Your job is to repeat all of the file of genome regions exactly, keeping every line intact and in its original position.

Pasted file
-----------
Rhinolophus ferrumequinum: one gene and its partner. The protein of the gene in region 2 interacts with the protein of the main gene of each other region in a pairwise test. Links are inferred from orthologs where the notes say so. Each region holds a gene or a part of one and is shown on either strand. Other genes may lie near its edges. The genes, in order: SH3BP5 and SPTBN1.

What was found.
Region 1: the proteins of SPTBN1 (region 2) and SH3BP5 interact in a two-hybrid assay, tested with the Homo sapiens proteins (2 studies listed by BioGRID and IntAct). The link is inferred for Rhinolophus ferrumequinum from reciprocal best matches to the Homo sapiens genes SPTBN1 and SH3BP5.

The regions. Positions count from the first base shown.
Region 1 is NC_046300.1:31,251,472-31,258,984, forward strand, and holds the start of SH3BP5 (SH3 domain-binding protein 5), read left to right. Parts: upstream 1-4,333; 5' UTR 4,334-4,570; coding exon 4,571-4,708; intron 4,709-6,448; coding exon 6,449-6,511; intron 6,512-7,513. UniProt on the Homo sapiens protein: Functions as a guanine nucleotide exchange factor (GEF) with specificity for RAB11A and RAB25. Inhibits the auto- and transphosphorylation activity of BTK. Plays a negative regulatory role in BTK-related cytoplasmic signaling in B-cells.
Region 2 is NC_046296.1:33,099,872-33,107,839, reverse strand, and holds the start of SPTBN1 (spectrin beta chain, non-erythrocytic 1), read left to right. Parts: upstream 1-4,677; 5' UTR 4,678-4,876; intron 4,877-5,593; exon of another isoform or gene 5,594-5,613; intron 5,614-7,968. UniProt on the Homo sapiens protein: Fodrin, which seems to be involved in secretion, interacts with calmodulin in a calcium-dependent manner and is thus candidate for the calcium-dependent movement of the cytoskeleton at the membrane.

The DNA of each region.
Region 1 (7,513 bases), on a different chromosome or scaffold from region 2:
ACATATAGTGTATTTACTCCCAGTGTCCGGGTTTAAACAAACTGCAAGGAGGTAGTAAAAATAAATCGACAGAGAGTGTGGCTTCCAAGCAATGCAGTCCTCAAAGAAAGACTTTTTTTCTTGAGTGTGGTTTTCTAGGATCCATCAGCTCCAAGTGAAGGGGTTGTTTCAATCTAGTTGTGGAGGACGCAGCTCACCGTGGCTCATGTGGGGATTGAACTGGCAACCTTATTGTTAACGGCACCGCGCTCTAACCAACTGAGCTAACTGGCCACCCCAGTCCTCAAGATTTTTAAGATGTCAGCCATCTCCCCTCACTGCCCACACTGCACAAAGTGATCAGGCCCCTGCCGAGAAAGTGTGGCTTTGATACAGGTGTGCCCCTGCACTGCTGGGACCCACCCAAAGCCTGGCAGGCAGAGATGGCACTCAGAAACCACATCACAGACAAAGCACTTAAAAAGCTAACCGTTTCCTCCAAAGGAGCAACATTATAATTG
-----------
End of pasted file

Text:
Rhinolophus ferrumequinum: one gene and its partner. The protein of the gene in region 2 interacts with the protein of the main gene of each other region in a pairwise test. Links are inferred from orthologs where the notes say so. Each region holds a gene or a part of one and is shown on either strand. Other genes may lie near its edges. The genes, in order: SH3BP5 and SPTBN1.

What was found.
Region 1: the proteins of SPTBN1 (region 2) and SH3BP5 interact in a two-hybrid assay, tested with the Homo sapiens proteins (2 studies listed by BioGRID and IntAct). The link is inferred for Rhinolophus ferrumequinum from reciprocal best matches to the Homo sapiens genes SPTBN1 and SH3BP5.

The regions. Positions count from the first base shown.
Region 1 is NC_046300.1:31,251,472-31,258,984, forward strand, and holds the start of SH3BP5 (SH3 domain-binding protein 5), read left to right. Parts: upstream 1-4,333; 5' UTR 4,334-4,570; coding exon 4,571-4,708; intron 4,709-6,448; coding exon 6,449-6,511; intron 6,512-7,513. UniProt on the Homo sapiens protein: Functions as a guanine nucleotide exchange factor (GEF) with specificity for RAB11A and RAB25. Inhibits the auto- and transphosphorylation activity of BTK. Plays a negative regulatory role in BTK-related cytoplasmic signaling in B-cells.
Region 2 is NC_046296.1:33,099,872-33,107,839, reverse strand, and holds the start of SPTBN1 (spectrin beta chain, non-erythrocytic 1), read left to right. Parts: upstream 1-4,677; 5' UTR 4,678-4,876; intron 4,877-5,593; exon of another isoform or gene 5,594-5,613; intron 5,614-7,968. UniProt on the Homo sapiens protein: Fodrin, which seems to be involved in secretion, interacts with calmodulin in a calcium-dependent manner and is thus candidate for the calcium-dependent movement of the cytoskeleton at the membrane.

The DNA of each region.
Region 1 (7,513 bases), on a different chromosome or scaffold from region 2:
ACATATAGTGTATTTACTCCCAGTGTCCGGGTTTAAACAAACTGCAAGGAGGTAGTAAAAATAAATCGACAGAGAGTGTGGCTTCCAAGCAATGCAGTCCTCAAAGAAAGACTTTTTTTCTTGAGTGTGGTTTTCTAGGATCCATCAGCTCCAAGTGAAGGGGTTGTTTCAATCTAGTTGTGGAGGACGCAGCTCACCGTGGCTCATGTGGGGATTGAACTGGCAACCTTATTGTTAACGGCACCGCGCTCTAACCAACTGAGCTAACTGGCCACCCCAGTCCTCAAGATTTTTAAGATGTCAGCCATCTCCCCTCACTGCCCACACTGCACAAAGTGATCAGGCCCCTGCCGAGAAAGTGTGGCTTTGATACAGGTGTGCCCCTGCACTGCTGGGACCCACCCAAAGCCTGGCAGGCAGAGATGGCACTCAGAAACCACATCACAGACAAAGCACTTAAAAAGCTAACCGTTTCCTCCAAAGGAGCAACATTATAATTG